Back at her place and very drunk, he decides he'd rather just go home, which infuriates her. She ends up following him home and they have a loud argument which turns physical and which Price downstairs can hear. Plunkett changes her mind and calls home in the middle of the mayhem. Grena has been killed.
What ensues is a cat-and-mouse game as Price enters the gargoyle-filled apartment, guesses what has happened, and decides to blackmail Farr.
Excellent thriller with more than a few surprises in the plot. The four actors are all excellent with Price and Dowling taking top honors. Also of note are the incredibly ugly Victorian apartment and lighting that creates a room of monstrous shadows and shapes.
The opening and closing narration is a little weird, but don't let it put you off this tidy thriller.
Evening Primrose (1966)
Anthony Perkins Could Sing
Odd mini-musical from Broadway giant Stephen Sondheim seems almost like an episode from "Twilight Zone." Story centers on a community of department store dwellers who hide during the day but come out at night and inhabit the store. Anthony Perkins pays a failed poet who stumbles upon this weird cult and falls in love (and finds his poetic voice) with the aged group's maid (Charmian Carr).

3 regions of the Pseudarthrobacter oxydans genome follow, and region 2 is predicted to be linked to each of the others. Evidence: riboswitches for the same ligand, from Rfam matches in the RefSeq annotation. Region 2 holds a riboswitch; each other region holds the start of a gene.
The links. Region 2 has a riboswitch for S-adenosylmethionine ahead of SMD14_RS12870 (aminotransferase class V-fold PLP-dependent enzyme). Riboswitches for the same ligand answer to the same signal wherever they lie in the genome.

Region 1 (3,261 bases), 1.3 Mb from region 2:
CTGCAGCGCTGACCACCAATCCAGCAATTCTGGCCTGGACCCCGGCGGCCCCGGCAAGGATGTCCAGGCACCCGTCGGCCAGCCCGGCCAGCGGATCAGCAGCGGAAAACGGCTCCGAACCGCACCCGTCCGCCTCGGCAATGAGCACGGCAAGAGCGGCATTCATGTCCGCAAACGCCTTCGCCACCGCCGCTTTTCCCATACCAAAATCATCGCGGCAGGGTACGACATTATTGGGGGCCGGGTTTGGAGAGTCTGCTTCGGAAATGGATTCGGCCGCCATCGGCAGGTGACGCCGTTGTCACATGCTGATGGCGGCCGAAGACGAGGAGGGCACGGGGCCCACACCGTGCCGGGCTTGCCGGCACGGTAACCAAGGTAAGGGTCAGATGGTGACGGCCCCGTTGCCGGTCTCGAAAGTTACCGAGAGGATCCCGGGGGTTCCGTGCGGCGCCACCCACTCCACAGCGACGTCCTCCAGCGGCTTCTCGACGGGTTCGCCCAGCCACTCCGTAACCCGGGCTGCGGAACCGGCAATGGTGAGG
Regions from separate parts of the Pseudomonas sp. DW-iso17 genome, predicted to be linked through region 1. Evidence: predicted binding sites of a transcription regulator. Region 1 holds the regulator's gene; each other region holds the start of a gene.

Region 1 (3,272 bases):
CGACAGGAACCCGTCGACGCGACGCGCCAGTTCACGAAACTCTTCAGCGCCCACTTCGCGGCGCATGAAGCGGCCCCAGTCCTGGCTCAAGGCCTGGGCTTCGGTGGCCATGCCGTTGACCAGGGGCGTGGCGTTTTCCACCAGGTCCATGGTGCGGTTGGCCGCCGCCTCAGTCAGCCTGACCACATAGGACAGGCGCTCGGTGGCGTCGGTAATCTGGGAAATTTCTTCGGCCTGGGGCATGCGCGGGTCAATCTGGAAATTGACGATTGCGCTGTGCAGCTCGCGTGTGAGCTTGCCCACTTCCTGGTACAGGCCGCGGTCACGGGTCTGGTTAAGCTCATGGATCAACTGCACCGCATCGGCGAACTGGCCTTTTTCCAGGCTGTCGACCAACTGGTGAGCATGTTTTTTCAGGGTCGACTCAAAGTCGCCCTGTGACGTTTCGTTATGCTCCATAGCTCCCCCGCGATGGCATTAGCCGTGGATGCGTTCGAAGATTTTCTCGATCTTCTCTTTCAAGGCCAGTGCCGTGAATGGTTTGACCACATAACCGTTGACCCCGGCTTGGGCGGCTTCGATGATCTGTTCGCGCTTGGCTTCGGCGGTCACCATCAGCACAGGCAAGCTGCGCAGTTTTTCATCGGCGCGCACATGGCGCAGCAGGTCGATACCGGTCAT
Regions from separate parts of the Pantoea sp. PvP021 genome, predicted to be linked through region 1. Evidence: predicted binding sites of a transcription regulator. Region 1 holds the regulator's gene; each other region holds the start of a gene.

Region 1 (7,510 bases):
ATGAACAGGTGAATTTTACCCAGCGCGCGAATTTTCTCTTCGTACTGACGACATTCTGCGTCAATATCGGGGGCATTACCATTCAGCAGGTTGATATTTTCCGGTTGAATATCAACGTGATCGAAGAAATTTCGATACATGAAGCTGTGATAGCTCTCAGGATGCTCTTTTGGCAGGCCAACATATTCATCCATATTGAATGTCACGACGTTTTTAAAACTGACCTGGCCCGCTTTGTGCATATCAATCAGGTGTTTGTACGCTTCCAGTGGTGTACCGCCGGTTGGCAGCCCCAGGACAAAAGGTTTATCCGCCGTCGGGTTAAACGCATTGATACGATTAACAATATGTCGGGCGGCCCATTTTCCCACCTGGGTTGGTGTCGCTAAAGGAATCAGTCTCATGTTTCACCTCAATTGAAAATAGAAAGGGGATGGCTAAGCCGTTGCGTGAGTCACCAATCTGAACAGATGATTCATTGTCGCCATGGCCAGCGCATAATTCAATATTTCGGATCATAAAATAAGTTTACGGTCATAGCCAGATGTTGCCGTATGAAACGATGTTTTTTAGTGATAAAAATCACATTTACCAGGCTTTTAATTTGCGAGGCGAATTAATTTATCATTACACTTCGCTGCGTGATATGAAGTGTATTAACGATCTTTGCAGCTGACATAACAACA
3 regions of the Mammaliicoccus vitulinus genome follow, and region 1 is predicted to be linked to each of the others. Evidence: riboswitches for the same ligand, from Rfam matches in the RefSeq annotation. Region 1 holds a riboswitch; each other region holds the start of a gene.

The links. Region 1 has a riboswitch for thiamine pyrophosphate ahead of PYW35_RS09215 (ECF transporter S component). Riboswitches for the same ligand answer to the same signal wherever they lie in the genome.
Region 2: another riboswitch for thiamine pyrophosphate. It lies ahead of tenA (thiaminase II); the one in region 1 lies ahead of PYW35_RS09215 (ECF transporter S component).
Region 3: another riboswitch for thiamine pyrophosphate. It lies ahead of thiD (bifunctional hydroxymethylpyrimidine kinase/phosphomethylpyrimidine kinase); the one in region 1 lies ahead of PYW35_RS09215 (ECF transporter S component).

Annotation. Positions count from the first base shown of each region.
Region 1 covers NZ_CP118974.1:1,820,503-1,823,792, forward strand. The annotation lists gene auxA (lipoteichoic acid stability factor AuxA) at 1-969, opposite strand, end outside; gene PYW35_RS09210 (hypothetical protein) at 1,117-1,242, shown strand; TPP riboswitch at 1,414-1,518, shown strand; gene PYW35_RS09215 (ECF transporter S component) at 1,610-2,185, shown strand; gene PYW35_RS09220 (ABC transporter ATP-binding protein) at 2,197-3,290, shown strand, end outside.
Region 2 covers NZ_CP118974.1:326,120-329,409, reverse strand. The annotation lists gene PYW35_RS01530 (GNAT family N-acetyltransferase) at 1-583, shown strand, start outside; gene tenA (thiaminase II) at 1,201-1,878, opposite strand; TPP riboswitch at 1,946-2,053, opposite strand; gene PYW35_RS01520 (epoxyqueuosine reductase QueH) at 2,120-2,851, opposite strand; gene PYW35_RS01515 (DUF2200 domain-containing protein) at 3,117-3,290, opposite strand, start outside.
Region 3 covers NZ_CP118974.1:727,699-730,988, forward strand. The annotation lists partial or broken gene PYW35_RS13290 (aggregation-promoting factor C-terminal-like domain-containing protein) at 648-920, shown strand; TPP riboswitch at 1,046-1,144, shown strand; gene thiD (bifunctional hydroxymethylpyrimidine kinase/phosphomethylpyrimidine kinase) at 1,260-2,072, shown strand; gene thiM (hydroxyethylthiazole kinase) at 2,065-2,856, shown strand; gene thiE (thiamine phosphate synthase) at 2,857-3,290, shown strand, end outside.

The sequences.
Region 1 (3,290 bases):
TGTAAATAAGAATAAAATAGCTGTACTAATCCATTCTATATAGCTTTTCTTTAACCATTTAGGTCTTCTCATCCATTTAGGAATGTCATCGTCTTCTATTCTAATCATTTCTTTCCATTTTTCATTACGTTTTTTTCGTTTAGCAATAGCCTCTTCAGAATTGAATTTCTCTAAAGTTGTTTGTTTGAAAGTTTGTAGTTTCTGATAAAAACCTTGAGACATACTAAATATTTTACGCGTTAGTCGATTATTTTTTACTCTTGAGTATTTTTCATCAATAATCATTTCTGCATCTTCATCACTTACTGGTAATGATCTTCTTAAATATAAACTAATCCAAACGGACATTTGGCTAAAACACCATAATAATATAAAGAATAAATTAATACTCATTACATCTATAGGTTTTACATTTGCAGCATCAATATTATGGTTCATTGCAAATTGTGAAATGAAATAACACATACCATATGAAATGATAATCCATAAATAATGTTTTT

Several haunting songs highlight this outing with Perkins and Carr is good voice. The plaintive songs accent their new-found love and desire to leave the group and go outside. But no one is allowed to leave for fear of exposing the group and casting them all outside. Anyone suspected of leaving is gathered up by the "darkmen," another group that lives at a funeral home.
Perkins is a major surprise, showcasing a wonderful singing voice. Carr is also excellent as the maid held by the group against her will. Her "I Remember Sky" is especially good. Dorothy Stickney plays Mrs. Monday, the leader of the group who's been there for decades. Larry Gates is Roscoe and Margaretta Warwick is Bilby. Other old ladies include Margaret Bannerman, Dorothy Sands, and Margaret Barker.
Filmed at the Stern Brothers department store in New York City. This was originally shown on ABC's "Stage 67" series. The ending is quite chilling.
Law and Disorder (1994)
Penelope Keith Can Do No Wrong
This failed TV series lasted only a year but Penelope Keith is very funny as the acerbic barrister who writes children's books on the side. Aside from her legal battles, she also bandies words with a bible-thumping prosecutor and a wise-cracking judge.